The district office doubles as a demonstration site for several stormwater management practices, including a rain garden, permeable grid “pavement”, and a filtration garden for roof runoff. Such practices are gaining recognition following the release of a 2015 study that showed filtering stormwater through soil-based systems could be a major lifesaver for Coho salmon.
Mark Clark, executive director of the SCC, said he was impressed to see Kitsap Conservation District, the county, and private landowners collaborating to reduce water pollution.
“Water is a defining feature of Kitsap County — from Puget Sound, to Hood Canal, to the streams and the over 40 inches of rain that typically falls here each year,” said Clark. “It’s wonderful to see this community coming together to make protection and conservation of water resources a priority, and I’m proud of Kitsap Conservation District for being a leader in that effort.”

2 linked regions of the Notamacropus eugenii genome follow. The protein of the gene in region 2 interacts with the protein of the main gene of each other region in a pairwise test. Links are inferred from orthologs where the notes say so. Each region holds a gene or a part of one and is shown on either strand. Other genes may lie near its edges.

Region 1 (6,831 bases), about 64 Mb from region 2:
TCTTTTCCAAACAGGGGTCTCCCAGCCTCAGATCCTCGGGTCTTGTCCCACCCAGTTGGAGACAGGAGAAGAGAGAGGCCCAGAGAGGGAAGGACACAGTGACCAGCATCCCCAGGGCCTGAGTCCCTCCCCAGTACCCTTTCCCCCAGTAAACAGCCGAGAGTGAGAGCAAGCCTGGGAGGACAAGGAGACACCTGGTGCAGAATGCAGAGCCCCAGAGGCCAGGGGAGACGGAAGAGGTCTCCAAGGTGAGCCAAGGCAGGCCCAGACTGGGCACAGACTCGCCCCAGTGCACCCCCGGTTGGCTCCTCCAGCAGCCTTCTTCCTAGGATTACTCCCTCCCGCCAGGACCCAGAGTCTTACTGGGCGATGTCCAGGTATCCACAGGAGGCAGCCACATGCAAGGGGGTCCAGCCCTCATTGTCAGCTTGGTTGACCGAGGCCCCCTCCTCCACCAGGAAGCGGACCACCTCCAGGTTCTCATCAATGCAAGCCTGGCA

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To learn more about Kitsap Conservation District, visit http://kitsapcd.org/.